Regulation of Iron Metabolism by Hepcidin Under Conditions of Inflammation [Gene Regulation]

June 8th, 2015 by Schmidt, P. J.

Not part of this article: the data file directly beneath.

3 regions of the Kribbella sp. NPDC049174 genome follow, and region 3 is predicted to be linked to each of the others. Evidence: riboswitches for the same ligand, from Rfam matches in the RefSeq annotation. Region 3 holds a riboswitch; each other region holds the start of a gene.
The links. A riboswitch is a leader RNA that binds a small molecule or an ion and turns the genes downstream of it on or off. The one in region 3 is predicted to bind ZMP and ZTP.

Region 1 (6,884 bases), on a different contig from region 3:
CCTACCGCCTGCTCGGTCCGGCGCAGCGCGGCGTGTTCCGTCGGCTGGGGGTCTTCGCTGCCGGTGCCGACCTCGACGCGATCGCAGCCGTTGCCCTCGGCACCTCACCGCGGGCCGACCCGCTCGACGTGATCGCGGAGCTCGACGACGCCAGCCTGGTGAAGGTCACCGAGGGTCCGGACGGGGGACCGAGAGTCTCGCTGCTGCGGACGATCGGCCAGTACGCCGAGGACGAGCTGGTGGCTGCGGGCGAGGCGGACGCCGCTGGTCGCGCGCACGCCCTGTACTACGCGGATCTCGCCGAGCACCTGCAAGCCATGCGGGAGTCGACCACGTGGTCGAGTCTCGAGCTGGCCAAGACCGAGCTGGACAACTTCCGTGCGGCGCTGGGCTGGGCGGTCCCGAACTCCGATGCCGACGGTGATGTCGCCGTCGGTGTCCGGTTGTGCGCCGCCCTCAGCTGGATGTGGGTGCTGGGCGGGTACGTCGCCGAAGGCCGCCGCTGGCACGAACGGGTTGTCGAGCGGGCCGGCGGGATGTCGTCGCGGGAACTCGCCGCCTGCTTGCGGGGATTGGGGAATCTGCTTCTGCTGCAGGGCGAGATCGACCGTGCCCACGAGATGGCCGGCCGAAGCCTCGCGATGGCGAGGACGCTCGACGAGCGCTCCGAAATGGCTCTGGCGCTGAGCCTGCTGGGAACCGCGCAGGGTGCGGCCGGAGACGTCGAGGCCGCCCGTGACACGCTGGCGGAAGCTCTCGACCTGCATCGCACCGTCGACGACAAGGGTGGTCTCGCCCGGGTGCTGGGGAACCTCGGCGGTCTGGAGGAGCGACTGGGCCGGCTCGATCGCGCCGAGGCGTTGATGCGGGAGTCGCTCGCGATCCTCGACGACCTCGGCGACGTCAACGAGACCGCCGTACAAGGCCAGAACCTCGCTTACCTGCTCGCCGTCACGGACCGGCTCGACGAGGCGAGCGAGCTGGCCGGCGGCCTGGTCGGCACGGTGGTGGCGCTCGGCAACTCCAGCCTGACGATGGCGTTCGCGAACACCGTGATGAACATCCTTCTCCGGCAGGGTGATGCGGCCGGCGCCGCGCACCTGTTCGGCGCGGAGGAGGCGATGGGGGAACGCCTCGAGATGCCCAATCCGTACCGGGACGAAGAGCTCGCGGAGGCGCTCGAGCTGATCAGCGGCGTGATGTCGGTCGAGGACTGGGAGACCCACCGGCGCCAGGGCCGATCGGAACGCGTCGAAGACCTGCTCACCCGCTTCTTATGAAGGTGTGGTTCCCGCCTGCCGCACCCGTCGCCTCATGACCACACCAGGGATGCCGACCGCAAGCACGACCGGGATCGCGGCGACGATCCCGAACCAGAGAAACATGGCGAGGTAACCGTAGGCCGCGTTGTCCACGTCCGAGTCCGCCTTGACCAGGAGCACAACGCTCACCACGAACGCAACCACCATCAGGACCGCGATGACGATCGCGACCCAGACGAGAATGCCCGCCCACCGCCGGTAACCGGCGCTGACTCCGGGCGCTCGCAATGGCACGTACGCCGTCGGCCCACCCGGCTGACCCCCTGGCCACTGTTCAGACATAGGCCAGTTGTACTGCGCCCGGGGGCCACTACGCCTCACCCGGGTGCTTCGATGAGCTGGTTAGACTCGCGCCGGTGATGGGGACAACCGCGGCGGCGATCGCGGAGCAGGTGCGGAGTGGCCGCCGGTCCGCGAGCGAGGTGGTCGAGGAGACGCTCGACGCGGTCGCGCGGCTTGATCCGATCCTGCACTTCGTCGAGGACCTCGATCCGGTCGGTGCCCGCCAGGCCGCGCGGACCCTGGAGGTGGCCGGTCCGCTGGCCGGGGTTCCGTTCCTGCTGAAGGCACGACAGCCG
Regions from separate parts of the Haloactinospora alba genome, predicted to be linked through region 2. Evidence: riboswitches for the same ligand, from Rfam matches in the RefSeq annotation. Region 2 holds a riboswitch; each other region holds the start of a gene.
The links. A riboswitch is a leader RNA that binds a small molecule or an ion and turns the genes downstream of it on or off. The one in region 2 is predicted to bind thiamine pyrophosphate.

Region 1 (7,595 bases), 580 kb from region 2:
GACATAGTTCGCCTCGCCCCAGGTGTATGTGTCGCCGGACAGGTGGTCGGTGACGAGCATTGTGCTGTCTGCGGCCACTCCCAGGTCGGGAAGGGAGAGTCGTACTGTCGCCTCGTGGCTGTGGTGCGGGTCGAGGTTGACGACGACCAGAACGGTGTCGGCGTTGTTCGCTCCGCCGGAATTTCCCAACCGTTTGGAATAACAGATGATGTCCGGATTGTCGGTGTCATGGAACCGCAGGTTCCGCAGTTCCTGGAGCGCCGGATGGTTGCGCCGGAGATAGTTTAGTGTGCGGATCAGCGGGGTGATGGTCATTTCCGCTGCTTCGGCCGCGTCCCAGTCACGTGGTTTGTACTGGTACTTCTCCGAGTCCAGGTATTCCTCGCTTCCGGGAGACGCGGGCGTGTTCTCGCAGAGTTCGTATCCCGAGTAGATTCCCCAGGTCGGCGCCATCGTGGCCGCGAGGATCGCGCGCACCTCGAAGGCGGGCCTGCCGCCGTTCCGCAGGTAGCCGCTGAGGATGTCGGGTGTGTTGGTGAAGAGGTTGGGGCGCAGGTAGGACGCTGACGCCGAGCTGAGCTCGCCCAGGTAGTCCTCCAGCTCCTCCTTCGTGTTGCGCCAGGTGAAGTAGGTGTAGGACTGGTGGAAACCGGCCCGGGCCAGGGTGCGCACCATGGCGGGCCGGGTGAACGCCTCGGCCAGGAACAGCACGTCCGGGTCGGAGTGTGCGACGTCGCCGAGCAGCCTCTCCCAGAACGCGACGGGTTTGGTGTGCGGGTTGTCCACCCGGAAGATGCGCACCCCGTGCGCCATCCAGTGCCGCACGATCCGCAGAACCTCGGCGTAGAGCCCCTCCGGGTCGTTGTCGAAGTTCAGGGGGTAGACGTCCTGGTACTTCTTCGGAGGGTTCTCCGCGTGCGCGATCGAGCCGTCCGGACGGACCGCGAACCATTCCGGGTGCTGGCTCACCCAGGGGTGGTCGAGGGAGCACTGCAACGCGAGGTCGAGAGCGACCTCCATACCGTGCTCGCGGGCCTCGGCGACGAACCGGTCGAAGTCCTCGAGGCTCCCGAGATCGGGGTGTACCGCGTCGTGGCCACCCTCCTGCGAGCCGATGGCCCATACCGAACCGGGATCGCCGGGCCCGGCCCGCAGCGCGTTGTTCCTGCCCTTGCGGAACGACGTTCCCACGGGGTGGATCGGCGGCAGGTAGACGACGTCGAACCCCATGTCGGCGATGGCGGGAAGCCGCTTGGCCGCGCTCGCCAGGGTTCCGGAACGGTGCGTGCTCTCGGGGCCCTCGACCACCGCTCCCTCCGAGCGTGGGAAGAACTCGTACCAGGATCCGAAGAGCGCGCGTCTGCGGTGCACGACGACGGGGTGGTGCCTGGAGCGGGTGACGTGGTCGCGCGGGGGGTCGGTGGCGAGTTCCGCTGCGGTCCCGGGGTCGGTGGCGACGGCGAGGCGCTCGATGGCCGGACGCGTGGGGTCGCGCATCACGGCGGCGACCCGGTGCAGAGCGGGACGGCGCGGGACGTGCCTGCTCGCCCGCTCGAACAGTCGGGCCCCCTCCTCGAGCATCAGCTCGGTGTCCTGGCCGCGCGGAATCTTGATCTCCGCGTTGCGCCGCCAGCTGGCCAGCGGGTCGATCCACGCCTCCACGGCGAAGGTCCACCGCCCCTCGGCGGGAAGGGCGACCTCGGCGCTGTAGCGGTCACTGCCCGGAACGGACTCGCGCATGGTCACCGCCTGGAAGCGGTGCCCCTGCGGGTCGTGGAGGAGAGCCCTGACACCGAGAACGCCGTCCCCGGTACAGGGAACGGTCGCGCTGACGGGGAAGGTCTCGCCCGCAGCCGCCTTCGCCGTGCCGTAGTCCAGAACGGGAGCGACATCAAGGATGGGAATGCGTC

Iron is a redox-active metal required as a cofactor in multiple metalloproteins essential for a host of life processes. The metal is highly toxic when present in excess and must be strictly regulated to prevent tissue and organ damage. Hepcidin, a molecule first characterized as an antimicrobial peptide, plays a critical role in the regulation of iron homeostasis. Multiple stimuli positively influence the expression of hepcidin, including iron, inflammation and infection by pathogens. In this minireview, we will discuss how inflammation regulates hepcidin transcription, allowing for sufficient concentrations of iron for organismal needs while sequestering the metal from infectious pathogens.